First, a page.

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The Sports Bookie -- RIP Stan Musial

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I never got to see Stan Musial play during his major-league career. I was only 6 when "The Man" retired after the 1963 season. But I did have the chance to see him at the annual Governor's Baseball dinner in Florida at the Bayfront Center in St. Petersburg in 1981.

Musial and the St. Louis Cardinals had a presence in the Tampa Bay area for many years, as the team conducted spring training in St. Petersburg. And, Musial owned a condo in the Tierra Verde area at the southern tip of Pinellas County.

When he appeared at the Governor's Dinner, Musial was the star, surrounded by reporters and jumping into his famous corkscrew batting stance for anyone who wanted to see. He attracted fans and media like a magnet.

If there was a better loved player than Musial, I don't know of any. Yogi Berra might come the closest, but even Berra never matched Musial's sunny dispositon. There have been plenty of wonderful men who have been great ambassdors for baseball, but Musial was one of the best.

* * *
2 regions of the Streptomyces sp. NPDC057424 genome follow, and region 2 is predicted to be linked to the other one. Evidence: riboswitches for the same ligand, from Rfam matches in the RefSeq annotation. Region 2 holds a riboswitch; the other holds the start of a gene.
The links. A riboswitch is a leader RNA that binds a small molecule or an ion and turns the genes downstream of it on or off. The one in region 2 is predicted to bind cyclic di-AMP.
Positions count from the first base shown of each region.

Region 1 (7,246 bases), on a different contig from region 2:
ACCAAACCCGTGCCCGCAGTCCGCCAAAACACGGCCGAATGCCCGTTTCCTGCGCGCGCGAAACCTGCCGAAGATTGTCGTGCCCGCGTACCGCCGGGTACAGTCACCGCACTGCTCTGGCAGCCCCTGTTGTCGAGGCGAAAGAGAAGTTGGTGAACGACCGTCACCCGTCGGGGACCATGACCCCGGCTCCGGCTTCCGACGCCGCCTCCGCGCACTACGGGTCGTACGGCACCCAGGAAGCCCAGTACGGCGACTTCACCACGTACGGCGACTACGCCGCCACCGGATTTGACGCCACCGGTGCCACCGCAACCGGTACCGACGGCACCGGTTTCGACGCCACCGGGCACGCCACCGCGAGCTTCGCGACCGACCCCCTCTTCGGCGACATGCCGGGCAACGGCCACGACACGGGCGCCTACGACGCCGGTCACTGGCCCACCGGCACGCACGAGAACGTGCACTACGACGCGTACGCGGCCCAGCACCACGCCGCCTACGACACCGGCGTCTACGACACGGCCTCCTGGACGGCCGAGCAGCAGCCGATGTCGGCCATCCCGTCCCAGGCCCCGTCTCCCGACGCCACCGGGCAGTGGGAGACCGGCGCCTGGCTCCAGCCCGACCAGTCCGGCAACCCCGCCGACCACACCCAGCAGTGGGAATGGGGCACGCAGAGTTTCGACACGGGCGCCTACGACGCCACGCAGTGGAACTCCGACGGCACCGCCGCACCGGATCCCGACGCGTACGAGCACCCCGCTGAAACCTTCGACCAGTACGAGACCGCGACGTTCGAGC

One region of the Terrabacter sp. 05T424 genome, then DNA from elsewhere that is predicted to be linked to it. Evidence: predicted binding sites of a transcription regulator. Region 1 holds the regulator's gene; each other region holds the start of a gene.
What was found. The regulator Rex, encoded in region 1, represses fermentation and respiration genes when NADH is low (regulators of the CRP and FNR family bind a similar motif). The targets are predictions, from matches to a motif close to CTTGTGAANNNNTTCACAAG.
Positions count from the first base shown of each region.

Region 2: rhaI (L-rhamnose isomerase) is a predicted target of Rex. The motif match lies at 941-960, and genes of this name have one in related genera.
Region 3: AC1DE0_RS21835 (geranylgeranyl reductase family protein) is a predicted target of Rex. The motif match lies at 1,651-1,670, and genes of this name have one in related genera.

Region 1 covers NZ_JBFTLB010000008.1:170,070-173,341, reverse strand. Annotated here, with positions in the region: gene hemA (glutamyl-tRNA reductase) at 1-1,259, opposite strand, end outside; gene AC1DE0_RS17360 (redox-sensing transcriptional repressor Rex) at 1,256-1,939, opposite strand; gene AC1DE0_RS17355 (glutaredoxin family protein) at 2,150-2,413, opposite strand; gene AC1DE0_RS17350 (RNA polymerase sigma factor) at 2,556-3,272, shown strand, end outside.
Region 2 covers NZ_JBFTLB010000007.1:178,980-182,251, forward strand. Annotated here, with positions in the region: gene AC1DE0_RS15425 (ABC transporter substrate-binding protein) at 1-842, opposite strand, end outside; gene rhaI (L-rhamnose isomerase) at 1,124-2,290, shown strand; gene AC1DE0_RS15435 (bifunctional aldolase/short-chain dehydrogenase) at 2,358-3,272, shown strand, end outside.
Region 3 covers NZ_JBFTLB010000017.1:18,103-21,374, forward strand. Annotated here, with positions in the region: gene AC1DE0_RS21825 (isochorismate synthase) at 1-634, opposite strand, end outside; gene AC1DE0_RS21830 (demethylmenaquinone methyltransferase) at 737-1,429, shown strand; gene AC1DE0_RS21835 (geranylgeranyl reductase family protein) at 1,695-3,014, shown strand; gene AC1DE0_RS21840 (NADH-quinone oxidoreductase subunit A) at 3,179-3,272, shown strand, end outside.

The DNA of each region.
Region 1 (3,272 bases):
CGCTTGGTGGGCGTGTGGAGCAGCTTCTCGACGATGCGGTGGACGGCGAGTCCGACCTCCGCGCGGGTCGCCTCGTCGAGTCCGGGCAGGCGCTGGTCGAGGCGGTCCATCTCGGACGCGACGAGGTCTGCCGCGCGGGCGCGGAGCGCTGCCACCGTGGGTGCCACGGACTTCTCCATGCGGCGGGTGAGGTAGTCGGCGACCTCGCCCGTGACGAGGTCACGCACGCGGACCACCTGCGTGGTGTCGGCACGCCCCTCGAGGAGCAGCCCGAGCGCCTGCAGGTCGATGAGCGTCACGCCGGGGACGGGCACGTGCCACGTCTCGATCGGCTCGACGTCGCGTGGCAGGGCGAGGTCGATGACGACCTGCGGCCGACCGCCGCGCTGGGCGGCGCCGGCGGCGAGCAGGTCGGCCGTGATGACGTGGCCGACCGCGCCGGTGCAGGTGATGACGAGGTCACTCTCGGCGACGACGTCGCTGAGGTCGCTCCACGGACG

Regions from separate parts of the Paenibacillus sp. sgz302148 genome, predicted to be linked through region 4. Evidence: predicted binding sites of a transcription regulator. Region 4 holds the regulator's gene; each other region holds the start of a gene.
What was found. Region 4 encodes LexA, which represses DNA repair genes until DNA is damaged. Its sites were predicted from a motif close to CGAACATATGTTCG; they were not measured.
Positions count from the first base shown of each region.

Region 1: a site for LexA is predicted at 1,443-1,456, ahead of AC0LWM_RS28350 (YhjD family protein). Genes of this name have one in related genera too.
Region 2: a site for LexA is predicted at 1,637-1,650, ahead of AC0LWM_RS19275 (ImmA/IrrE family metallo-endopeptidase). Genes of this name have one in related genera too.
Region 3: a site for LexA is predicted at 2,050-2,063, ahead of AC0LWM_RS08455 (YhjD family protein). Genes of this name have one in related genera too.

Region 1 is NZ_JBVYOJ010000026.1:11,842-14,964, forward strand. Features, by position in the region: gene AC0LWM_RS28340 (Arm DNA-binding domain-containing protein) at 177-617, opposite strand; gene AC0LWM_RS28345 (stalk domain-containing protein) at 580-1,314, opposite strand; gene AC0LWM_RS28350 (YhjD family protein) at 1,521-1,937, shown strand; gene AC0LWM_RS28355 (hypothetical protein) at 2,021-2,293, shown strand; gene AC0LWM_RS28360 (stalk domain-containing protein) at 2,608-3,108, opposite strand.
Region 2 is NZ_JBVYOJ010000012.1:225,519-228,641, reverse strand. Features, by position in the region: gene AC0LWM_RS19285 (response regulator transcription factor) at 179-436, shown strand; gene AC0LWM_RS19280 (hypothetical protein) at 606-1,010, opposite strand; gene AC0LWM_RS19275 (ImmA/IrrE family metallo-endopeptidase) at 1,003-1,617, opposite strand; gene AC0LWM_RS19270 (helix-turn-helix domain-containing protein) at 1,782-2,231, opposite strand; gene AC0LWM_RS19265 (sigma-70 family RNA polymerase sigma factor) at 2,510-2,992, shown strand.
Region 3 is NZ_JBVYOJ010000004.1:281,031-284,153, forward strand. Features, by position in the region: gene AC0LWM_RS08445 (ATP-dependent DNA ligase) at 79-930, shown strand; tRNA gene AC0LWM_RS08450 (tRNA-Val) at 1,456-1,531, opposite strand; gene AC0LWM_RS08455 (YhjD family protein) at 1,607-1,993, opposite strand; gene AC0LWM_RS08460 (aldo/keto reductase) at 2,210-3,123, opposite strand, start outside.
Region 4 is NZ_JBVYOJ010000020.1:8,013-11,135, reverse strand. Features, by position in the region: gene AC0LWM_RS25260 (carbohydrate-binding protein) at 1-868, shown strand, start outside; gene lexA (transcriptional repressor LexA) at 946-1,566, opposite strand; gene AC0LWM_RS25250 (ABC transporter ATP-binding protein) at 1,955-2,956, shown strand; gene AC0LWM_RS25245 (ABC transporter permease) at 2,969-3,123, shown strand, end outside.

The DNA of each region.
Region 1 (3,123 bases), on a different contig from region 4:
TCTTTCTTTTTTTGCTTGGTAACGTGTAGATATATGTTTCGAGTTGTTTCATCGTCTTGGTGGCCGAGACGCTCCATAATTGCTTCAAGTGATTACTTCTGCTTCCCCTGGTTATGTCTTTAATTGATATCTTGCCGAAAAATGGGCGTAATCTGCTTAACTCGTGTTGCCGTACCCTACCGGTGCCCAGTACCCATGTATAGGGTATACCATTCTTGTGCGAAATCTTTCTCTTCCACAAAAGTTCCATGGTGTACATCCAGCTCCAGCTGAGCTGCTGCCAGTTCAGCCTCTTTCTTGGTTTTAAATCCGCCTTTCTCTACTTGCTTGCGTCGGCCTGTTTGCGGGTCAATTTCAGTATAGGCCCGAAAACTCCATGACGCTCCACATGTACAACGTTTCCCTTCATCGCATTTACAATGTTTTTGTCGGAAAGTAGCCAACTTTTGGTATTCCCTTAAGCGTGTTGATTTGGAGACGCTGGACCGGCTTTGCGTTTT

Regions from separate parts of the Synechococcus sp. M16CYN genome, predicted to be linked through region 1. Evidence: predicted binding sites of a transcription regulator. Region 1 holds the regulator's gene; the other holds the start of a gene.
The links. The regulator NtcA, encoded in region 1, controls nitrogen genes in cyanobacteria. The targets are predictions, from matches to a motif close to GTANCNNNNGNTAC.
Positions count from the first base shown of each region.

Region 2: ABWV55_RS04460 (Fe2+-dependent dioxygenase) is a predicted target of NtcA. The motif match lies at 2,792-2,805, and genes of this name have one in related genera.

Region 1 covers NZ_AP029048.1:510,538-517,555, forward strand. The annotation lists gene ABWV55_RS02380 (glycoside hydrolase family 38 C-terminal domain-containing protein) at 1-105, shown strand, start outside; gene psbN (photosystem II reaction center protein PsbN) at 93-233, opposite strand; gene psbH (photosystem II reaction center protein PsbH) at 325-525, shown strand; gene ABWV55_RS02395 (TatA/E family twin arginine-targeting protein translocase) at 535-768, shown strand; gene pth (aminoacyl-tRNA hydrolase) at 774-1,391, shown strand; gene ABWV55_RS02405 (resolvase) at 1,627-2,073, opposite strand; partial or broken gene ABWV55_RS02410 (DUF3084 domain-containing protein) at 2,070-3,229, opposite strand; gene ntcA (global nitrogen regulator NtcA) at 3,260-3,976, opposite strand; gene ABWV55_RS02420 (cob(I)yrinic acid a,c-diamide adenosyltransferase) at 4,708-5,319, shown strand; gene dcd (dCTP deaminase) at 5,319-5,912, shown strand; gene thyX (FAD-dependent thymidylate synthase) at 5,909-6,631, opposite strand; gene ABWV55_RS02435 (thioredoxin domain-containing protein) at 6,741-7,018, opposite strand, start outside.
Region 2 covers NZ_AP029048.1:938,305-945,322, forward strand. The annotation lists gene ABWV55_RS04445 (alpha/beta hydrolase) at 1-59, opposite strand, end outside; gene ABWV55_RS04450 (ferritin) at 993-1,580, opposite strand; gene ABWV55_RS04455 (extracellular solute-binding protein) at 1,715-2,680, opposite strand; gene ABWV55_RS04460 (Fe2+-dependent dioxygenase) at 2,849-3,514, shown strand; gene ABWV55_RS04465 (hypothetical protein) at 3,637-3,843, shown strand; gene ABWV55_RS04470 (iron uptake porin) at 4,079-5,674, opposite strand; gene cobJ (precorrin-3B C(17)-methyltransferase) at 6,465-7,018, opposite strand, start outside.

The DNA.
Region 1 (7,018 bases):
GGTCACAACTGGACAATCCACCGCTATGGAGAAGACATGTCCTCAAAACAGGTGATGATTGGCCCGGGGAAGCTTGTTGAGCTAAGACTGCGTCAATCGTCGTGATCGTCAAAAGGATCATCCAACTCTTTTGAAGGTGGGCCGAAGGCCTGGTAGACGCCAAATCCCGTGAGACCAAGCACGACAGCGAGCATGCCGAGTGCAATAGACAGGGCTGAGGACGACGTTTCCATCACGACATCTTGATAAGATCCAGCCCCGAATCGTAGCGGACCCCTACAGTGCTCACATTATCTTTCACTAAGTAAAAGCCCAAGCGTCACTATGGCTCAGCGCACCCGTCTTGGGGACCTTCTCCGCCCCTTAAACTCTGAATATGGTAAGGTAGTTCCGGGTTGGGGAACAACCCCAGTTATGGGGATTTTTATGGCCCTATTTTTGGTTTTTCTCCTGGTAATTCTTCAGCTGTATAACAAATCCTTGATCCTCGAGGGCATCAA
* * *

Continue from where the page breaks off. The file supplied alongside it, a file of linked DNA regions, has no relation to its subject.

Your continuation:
Brooklyn Dodger fans, who hated to see Musial hit at Ebbets Field, were forever grateful to Stan for his support when Jackie Robinson broke MLB's color line in 1947. Bob Gibson has spoken of Musial's influence in creating a harmonious atmosphere between blacks and whites on the Cardinals.

Musial was a three-time NL MVP (1943, '46 & '48). The 1948 season was his best. He hit 39 homers and batted .376 to win one of his seven NL batting titles. He led the NL in runs scored (135), hits (230), total bases (429), doubles (46), and triples (18).

In 1954, he set an MLB record with five homers in a doubleheader against the New York Giants. He hit .300 or better in 16 consecutive seasons and played almost to his 43rd birthday.

It's bad enough that there won't be any new inductees into this year's Hall of Fame (as voted by the BBWAA). Now, Musial (and Earl Weaver, who died earlier Saturday), will never be on the podium again duing induction ceremonies.

It's a big loss for baseball and baseball fans. Rest in peace, Stan the Man.

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